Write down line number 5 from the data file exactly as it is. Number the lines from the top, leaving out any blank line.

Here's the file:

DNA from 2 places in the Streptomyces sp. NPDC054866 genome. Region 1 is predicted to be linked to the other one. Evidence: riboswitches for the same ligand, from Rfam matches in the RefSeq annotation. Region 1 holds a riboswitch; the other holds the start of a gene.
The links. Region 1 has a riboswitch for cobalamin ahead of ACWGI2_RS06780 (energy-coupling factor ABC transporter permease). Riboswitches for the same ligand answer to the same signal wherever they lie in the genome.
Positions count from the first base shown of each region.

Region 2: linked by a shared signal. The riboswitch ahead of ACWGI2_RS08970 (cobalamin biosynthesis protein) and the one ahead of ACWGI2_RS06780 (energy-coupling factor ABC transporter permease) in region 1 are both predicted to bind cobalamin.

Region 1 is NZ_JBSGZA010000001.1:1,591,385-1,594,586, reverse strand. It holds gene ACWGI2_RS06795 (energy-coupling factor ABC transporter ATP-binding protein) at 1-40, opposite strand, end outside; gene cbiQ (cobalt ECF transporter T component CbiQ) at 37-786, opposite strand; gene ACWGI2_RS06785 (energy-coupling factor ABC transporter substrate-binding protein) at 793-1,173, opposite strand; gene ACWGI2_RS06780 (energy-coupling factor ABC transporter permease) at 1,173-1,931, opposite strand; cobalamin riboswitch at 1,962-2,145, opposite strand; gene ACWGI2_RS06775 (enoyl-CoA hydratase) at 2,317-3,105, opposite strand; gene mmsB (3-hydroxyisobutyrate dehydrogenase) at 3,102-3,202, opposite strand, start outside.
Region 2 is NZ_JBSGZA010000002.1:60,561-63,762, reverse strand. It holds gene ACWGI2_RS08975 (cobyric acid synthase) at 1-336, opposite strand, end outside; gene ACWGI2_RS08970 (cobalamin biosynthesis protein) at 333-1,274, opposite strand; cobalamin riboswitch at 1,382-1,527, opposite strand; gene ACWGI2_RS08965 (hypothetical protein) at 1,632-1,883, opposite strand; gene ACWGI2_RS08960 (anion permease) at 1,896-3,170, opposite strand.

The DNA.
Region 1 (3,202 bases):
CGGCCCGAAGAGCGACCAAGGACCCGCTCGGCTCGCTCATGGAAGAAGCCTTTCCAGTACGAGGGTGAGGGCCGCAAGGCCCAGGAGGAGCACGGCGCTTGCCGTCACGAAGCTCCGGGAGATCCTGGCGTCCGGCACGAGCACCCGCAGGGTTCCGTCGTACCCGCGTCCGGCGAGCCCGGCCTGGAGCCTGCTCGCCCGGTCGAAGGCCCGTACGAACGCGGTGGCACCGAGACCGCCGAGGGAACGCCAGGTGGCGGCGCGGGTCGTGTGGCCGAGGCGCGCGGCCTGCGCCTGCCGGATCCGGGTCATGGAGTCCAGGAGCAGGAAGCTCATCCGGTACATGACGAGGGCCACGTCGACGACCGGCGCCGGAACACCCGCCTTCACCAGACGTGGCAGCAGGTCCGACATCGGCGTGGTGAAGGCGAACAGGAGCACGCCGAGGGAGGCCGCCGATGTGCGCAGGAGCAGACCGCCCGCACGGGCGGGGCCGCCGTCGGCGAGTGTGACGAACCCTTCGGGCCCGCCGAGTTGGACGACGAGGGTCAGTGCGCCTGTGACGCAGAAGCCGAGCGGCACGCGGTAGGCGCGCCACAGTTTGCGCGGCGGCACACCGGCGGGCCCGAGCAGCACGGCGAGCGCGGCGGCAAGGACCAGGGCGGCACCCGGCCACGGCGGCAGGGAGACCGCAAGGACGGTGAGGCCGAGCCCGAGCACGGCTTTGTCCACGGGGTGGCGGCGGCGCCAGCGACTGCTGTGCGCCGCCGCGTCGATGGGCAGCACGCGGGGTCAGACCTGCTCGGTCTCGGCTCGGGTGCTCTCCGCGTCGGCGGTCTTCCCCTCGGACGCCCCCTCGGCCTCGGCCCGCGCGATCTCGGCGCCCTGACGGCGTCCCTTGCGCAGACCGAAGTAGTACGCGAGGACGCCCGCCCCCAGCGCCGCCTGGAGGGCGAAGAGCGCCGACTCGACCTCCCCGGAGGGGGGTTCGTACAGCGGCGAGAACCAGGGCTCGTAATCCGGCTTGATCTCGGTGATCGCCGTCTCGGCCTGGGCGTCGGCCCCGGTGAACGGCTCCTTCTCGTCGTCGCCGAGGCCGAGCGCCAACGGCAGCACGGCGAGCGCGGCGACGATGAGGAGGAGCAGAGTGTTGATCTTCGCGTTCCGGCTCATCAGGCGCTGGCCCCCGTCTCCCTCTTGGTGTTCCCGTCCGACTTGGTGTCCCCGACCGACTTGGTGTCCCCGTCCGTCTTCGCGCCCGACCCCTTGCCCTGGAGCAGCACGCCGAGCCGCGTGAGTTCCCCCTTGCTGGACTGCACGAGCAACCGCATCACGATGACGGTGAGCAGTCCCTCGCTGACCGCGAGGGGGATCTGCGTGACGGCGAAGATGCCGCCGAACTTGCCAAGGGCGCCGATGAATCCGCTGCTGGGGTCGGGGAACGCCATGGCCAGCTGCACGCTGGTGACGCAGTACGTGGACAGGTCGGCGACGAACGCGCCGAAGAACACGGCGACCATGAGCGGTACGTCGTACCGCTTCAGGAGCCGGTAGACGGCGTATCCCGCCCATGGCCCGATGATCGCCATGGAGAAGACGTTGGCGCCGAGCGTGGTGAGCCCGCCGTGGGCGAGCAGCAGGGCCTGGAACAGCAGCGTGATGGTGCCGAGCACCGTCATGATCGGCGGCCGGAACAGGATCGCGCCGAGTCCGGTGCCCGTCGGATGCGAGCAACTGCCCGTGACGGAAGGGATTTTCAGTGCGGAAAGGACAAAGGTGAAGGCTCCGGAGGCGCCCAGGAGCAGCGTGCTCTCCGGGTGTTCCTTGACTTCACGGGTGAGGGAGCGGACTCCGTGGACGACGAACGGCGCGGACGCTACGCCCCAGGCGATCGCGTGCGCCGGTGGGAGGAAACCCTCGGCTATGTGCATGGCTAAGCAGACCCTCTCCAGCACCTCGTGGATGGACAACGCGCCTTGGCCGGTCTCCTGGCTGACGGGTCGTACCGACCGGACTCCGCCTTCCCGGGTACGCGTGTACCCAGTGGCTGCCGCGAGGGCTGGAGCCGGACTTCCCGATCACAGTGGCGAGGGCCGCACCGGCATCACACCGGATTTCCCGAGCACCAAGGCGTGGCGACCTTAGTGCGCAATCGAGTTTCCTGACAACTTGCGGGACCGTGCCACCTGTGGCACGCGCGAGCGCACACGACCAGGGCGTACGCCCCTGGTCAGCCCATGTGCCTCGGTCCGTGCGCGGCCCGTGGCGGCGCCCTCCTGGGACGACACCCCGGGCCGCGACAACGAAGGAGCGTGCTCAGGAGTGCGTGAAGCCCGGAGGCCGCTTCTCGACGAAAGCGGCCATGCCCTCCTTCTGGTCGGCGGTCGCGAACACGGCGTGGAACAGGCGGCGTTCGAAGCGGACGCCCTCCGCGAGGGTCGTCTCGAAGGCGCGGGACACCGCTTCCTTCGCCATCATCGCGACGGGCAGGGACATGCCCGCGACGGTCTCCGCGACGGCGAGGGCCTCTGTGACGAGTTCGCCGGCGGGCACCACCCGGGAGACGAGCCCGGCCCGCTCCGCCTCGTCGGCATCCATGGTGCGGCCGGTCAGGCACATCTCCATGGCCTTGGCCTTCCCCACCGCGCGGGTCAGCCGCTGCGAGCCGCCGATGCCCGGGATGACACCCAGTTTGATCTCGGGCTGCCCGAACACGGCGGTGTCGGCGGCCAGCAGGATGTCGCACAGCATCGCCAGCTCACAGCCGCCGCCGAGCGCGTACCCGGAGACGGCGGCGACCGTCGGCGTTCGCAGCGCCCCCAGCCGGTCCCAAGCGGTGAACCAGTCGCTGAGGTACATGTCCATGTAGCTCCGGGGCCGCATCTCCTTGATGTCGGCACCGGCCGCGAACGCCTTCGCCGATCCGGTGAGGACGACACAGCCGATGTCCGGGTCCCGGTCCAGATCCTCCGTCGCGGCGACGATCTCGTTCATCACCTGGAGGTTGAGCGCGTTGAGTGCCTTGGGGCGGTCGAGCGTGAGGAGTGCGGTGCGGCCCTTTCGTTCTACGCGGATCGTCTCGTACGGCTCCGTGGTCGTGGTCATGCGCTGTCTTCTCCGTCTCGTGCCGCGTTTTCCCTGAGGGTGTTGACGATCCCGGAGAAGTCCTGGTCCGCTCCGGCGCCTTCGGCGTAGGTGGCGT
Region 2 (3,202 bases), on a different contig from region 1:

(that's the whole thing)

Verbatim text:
Region 1 is NZ_JBSGZA010000001.1:1,591,385-1,594,586, reverse strand. It holds gene ACWGI2_RS06795 (energy-coupling factor ABC transporter ATP-binding protein) at 1-40, opposite strand, end outside; gene cbiQ (cobalt ECF transporter T component CbiQ) at 37-786, opposite strand; gene ACWGI2_RS06785 (energy-coupling factor ABC transporter substrate-binding protein) at 793-1,173, opposite strand; gene ACWGI2_RS06780 (energy-coupling factor ABC transporter permease) at 1,173-1,931, opposite strand; cobalamin riboswitch at 1,962-2,145, opposite strand; gene ACWGI2_RS06775 (enoyl-CoA hydratase) at 2,317-3,105, opposite strand; gene mmsB (3-hydroxyisobutyrate dehydrogenase) at 3,102-3,202, opposite strand, start outside.